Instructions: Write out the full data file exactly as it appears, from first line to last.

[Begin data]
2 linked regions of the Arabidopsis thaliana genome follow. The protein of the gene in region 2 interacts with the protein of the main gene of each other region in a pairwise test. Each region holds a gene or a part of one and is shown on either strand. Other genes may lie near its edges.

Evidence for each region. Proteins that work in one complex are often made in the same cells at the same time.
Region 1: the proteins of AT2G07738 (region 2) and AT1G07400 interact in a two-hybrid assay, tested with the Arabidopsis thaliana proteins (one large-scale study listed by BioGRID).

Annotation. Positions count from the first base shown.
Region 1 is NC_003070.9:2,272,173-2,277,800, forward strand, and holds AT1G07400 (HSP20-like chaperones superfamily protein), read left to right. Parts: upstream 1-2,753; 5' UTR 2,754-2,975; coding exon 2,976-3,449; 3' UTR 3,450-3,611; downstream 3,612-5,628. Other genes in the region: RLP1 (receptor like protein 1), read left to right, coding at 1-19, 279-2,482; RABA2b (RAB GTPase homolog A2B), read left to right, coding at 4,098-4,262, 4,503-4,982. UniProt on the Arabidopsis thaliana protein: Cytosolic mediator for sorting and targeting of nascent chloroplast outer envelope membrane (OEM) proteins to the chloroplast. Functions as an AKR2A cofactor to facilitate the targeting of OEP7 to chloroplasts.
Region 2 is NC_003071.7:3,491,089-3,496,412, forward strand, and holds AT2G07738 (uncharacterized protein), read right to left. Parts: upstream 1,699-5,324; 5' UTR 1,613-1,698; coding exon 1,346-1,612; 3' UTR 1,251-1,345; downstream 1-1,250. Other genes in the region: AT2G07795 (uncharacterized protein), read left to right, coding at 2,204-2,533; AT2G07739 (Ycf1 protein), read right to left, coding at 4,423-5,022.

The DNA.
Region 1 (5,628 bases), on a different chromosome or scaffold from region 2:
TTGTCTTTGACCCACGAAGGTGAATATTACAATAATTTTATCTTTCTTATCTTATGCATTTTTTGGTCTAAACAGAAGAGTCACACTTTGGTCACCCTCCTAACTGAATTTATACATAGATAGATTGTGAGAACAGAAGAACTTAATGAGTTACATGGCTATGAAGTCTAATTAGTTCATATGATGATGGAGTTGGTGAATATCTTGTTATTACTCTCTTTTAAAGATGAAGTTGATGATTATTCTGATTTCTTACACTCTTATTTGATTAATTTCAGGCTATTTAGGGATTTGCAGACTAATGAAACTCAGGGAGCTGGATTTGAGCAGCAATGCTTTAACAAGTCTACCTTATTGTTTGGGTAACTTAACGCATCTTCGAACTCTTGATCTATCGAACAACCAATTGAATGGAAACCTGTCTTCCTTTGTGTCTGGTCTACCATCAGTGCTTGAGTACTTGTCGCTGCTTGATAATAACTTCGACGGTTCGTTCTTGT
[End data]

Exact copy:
2 linked regions of the Arabidopsis thaliana genome follow. The protein of the gene in region 2 interacts with the protein of the main gene of each other region in a pairwise test. Each region holds a gene or a part of one and is shown on either strand. Other genes may lie near its edges.

Evidence for each region. Proteins that work in one complex are often made in the same cells at the same time.
Region 1: the proteins of AT2G07738 (region 2) and AT1G07400 interact in a two-hybrid assay, tested with the Arabidopsis thaliana proteins (one large-scale study listed by BioGRID).

Annotation. Positions count from the first base shown.
Region 1 is NC_003070.9:2,272,173-2,277,800, forward strand, and holds AT1G07400 (HSP20-like chaperones superfamily protein), read left to right. Parts: upstream 1-2,753; 5' UTR 2,754-2,975; coding exon 2,976-3,449; 3' UTR 3,450-3,611; downstream 3,612-5,628. Other genes in the region: RLP1 (receptor like protein 1), read left to right, coding at 1-19, 279-2,482; RABA2b (RAB GTPase homolog A2B), read left to right, coding at 4,098-4,262, 4,503-4,982. UniProt on the Arabidopsis thaliana protein: Cytosolic mediator for sorting and targeting of nascent chloroplast outer envelope membrane (OEM) proteins to the chloroplast. Functions as an AKR2A cofactor to facilitate the targeting of OEP7 to chloroplasts.
Region 2 is NC_003071.7:3,491,089-3,496,412, forward strand, and holds AT2G07738 (uncharacterized protein), read right to left. Parts: upstream 1,699-5,324; 5' UTR 1,613-1,698; coding exon 1,346-1,612; 3' UTR 1,251-1,345; downstream 1-1,250. Other genes in the region: AT2G07795 (uncharacterized protein), read left to right, coding at 2,204-2,533; AT2G07739 (Ycf1 protein), read right to left, coding at 4,423-5,022.

The DNA.
Region 1 (5,628 bases), on a different chromosome or scaffold from region 2:
TTGTCTTTGACCCACGAAGGTGAATATTACAATAATTTTATCTTTCTTATCTTATGCATTTTTTGGTCTAAACAGAAGAGTCACACTTTGGTCACCCTCCTAACTGAATTTATACATAGATAGATTGTGAGAACAGAAGAACTTAATGAGTTACATGGCTATGAAGTCTAATTAGTTCATATGATGATGGAGTTGGTGAATATCTTGTTATTACTCTCTTTTAAAGATGAAGTTGATGATTATTCTGATTTCTTACACTCTTATTTGATTAATTTCAGGCTATTTAGGGATTTGCAGACTAATGAAACTCAGGGAGCTGGATTTGAGCAGCAATGCTTTAACAAGTCTACCTTATTGTTTGGGTAACTTAACGCATCTTCGAACTCTTGATCTATCGAACAACCAATTGAATGGAAACCTGTCTTCCTTTGTGTCTGGTCTACCATCAGTGCTTGAGTACTTGTCGCTGCTTGATAATAACTTCGACGGTTCGTTCTTGT